Many question whether to follow the well-tested path towards success.
Most elite graduate jobs do not require a particular degree. However, a few qualification courses will give you the knowledge that could be useful in applying. As most elite graduate jobs are in multinational businesses, awareness of trade and analytical skills are essential. Reading up on Economics, Engineering or a STEM area could prepare you with useful skills. The crucial word here is ‘slight’.
You can easily pick up this knowledge with some of the guidance offered in subsequent chapters of this book, as most employers will evaluate you as a rounded individual. Your best bet is to keep well read in all areas. Study on your own, and engage in intellectual conversation with experts in a field. You learn so much through involving yourself in the world around you.
To clarify, business is not about hiring geniuses, but about finding folks who are pragmatic. Employers recognise that in the three or four years you have spent at university, you will have developed as a person. Most likely, you will have matured, lived away from home, learnt to budget, gained independence and figured out how to manage your time. You would have obtained a fair amount of emotional intelligence i.e. tact and empathy. In employability terms this makes you good at communicating and a capable team player (hopefully!).
You should also have learned how to plan and schedule. Whether a piece of coursework, an essay, a lab paper or a literature review; you will almost certainly have had to collate information from different sources and articulate an opinion. What is more, you will have written for a target audience, (perhaps an examiner or a tutor?) involving research skills, planning, organising, time management, independent working, critical analysis and the ability to write to the point. So don’t fret about your Undergraduate course choice. There are no mistakes, only situations that you can learn from. Change is the only constant, and you must be able to move with the river.
Making the most of your University degree is to focus on a cream post-university career search while studying. In the subsequent chapters, the steps to do this will be discussed. Start thinking about this ideally in your first semester. You may find the business world complex and frustrating as it will be new and challenging at first but persevere.
Here are some student experiences to avoid:
‘I was already signed on when I graduated. This was not unusual, but during the ceremony, I felt pretty sad and hopeless. It was tough to quaff champagne and toast the next chapter of my life when it already seemed incredibly desolate. I can’t support myself and am living off my parents – no house, food, clothes, or other necessities. Worse yet, I was horrifically hungover, thanks to the four-bottles-for-a-tenner wine deal my dad had provided the night before’. Alcohol and emotions are a sour mix.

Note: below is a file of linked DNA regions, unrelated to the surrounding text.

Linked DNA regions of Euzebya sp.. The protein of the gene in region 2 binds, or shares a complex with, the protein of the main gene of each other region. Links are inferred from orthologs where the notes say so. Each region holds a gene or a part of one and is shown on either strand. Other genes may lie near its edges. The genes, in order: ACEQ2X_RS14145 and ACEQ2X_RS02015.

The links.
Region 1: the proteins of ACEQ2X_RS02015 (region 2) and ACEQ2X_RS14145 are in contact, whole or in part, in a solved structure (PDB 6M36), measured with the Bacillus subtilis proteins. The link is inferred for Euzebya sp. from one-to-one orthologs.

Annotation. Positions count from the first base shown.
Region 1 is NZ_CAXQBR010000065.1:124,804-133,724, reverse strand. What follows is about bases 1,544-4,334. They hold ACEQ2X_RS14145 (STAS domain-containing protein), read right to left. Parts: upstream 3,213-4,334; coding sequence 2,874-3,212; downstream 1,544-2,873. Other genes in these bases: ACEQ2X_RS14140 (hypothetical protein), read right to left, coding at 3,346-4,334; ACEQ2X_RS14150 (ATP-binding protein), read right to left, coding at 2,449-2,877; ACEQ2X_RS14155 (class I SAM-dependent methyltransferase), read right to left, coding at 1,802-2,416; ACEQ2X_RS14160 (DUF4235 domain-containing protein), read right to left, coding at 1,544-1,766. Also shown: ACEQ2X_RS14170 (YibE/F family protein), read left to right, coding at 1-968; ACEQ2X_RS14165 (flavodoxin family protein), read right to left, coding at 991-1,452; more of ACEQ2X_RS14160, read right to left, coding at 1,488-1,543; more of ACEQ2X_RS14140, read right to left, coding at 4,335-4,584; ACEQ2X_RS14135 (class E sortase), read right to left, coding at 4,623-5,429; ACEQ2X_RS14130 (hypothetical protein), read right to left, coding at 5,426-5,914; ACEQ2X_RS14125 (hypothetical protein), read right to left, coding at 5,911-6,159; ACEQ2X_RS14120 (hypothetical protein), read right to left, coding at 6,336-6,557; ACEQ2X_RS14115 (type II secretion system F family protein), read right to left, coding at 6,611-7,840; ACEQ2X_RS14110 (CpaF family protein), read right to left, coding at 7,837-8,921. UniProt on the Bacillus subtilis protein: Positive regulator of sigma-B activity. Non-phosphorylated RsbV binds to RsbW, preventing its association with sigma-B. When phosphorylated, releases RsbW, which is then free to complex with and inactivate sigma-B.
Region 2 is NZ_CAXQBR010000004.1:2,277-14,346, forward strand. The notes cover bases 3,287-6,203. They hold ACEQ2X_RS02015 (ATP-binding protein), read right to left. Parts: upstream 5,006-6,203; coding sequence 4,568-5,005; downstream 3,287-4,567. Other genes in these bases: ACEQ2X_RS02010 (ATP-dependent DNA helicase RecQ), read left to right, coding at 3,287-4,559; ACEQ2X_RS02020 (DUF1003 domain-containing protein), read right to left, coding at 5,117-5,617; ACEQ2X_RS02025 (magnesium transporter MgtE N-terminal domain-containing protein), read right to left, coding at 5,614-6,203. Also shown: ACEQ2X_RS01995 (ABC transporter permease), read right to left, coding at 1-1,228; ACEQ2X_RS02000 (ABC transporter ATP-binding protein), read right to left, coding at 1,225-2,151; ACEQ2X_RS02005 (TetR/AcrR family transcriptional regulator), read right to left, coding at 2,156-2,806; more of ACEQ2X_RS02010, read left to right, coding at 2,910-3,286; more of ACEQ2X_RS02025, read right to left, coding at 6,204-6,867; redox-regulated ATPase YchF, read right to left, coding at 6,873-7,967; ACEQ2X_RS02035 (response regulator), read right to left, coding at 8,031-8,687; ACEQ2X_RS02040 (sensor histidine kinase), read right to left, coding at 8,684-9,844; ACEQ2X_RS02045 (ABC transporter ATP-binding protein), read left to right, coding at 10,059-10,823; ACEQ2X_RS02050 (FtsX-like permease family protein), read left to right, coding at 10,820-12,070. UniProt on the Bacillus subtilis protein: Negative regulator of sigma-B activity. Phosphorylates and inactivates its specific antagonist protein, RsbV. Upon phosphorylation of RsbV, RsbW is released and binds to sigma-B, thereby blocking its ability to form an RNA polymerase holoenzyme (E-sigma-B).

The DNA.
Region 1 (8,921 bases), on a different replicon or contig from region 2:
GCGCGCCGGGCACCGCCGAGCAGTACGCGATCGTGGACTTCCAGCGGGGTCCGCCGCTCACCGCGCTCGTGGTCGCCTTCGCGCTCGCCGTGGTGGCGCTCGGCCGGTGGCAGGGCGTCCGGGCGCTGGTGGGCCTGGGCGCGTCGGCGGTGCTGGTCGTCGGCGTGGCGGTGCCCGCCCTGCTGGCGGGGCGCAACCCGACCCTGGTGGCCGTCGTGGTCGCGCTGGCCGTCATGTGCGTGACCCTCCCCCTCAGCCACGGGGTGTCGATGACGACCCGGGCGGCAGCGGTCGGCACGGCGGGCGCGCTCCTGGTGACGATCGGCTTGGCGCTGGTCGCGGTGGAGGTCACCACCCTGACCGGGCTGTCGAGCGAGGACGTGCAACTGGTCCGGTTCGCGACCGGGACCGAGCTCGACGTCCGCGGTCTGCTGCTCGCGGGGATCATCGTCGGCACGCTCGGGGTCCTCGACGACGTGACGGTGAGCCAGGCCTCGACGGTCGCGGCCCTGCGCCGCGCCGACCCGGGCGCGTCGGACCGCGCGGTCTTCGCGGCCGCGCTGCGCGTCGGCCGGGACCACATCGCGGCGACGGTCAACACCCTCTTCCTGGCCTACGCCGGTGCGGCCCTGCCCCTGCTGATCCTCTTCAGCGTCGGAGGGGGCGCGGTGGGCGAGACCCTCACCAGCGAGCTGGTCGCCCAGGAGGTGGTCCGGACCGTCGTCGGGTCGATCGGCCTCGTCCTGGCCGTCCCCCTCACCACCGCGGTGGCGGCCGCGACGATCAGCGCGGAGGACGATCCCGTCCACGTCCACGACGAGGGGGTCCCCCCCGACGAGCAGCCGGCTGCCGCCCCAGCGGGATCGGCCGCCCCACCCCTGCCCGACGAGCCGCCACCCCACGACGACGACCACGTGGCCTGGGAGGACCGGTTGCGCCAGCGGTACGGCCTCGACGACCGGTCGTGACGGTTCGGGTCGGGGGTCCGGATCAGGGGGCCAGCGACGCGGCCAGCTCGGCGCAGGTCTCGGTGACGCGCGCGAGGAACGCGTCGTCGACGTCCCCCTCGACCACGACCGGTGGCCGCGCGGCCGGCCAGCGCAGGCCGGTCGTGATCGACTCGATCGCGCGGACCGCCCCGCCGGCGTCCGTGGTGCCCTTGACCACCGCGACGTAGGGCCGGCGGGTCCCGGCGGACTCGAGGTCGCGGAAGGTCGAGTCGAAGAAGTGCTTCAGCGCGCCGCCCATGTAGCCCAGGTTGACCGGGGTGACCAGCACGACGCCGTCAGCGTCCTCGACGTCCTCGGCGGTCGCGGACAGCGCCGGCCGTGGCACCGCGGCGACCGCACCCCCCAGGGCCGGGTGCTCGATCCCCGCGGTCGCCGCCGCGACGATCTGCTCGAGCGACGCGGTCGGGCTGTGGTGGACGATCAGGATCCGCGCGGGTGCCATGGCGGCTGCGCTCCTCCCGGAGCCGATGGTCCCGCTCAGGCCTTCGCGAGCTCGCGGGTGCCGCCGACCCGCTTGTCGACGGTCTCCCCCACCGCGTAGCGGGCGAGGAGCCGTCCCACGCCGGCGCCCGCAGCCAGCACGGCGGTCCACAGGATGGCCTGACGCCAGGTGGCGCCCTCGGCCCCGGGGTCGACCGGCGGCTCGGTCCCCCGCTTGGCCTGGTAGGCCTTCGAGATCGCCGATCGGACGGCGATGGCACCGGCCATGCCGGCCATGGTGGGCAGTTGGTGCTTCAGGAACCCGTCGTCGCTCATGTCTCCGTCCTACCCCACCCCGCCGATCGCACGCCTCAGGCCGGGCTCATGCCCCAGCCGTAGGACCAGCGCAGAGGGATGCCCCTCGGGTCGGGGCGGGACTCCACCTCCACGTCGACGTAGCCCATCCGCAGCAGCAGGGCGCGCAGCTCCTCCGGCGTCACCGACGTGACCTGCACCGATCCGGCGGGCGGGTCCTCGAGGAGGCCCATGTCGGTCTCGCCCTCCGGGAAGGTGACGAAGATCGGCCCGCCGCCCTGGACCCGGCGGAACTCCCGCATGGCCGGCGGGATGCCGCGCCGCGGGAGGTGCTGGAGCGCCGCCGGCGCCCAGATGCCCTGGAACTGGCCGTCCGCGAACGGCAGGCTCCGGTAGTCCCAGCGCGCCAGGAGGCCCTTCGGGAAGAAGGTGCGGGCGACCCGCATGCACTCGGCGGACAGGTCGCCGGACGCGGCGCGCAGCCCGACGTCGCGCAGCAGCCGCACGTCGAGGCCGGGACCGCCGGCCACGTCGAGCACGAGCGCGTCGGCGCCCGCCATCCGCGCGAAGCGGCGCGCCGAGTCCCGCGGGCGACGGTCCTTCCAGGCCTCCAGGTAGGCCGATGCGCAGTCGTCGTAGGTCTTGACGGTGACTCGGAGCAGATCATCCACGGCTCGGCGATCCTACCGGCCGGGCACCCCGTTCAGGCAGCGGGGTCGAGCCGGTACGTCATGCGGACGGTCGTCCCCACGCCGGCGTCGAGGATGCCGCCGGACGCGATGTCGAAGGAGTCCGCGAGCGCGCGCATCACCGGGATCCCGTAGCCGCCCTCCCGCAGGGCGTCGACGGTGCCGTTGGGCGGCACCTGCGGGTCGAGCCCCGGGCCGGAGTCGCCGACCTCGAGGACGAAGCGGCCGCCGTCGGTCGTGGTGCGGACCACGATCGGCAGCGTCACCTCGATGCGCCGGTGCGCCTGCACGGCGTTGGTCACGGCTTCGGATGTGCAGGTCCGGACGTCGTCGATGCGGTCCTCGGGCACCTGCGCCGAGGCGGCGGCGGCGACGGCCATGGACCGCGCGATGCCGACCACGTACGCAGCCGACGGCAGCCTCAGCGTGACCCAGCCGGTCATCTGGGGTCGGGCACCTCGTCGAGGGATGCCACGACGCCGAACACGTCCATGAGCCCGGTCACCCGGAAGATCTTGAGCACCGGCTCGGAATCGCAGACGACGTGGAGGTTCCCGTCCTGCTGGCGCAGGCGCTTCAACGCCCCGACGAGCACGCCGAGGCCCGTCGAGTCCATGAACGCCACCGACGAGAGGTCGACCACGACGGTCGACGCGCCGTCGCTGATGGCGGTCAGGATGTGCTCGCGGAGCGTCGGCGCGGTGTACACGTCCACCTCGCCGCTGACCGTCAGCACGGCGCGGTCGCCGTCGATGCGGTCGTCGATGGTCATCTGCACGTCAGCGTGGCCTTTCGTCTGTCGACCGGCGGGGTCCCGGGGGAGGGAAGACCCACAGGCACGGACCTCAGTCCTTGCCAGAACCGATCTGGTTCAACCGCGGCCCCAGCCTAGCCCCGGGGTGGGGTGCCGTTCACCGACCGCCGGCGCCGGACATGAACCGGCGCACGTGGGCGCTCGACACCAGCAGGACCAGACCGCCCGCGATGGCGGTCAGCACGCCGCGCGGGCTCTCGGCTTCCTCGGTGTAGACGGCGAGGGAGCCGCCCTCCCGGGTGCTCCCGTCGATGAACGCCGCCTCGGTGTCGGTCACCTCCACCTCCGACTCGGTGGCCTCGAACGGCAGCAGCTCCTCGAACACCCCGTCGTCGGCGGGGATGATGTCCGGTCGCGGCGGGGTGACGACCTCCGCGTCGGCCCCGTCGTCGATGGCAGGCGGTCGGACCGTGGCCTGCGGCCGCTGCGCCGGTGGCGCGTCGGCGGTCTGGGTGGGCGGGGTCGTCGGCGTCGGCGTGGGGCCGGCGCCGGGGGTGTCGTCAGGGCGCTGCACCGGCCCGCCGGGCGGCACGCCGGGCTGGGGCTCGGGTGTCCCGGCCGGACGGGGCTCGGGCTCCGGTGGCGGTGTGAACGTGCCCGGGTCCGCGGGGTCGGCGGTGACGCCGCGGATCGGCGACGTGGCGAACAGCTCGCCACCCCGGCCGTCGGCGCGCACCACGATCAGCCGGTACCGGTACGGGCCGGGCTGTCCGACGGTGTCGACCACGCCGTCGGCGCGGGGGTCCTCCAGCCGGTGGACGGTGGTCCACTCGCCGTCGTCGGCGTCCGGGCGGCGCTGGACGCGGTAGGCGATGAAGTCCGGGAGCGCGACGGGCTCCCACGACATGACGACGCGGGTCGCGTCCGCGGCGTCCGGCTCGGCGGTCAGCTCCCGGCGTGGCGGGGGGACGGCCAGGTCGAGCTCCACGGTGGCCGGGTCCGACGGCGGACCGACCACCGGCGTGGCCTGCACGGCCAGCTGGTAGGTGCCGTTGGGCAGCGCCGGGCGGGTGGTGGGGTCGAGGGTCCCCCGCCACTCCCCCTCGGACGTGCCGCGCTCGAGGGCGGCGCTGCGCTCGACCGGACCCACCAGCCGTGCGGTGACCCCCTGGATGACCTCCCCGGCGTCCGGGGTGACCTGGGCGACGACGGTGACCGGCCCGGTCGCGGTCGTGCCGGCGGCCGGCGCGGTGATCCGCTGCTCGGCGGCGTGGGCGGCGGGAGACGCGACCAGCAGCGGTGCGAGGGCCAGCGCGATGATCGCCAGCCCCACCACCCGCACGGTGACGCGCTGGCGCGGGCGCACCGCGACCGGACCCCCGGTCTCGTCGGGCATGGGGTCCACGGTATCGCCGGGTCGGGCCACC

‘After I graduated I spent the summer trying to find work, failed, and continued staying at home with my parent’s. Over the year I drifted between jobs – a paper boy, security guard, pizza delivery guy, a clown for children’s’ birthday parties…the list goes on.
My parents had enough and staged an intervention, reminding me that I had so much potential. This was not the end of the road. I took another look at my degree – a sociology B.A.- and reminisced about the passion I’d had for working with people and observing patterns in society.
My college classmate’s father had an opening for a Human Resources(HR) Intern in his firm (a giant multinational). HR is a booming occupation path, and looking at the high returns on current employees in the field, I decided to apply for the internship, hoping to work towards an eventual position as an HR executive. Two years later, here I am, fruitful and independent, head of the same company’s HR team. I never thought I’d land an elite graduate job, with a sociology degree, but I soon discovered that corporations are interested in the person you are, and what you do with your degree.
Many employers need candidates to have at least a predicted 2.1 degree, and relatively few specify an area of study. Many elite graduate employers in the private sector run ‘general management schemes’. Oil companies, retailers, manufacturing, banks, utility firms and service-focused organisations all look for bright, energetic and organised graduates to train in different areas. The information technology business is also open for anyone and only for those with computing and programming backgrounds.
IT organisations and consultancies regularly recruit graduates from non-technical degrees for consulting and commercial opportunities – these are intermediary roles at the interface between the techies, those who focus on the hardcore development work and other users of technology. The finance and professional services sectors look for creative folks with an arts or humanities degree but, you obviously need to be reasonably numerate.
If you want to work in the city, you will need energy, enthusiasm and a reasonable level of numeracy. However, the finance sector – as will be shown in later chapters- is vast and diverse. It includes accountancies (large and small), financial services (retail banks, insurance, pensions, financial advisory) and professional services (firms that bring together audit, constitutional amenities, accountancy, and advisory) There is an ocean of choices for you to gravitate towards.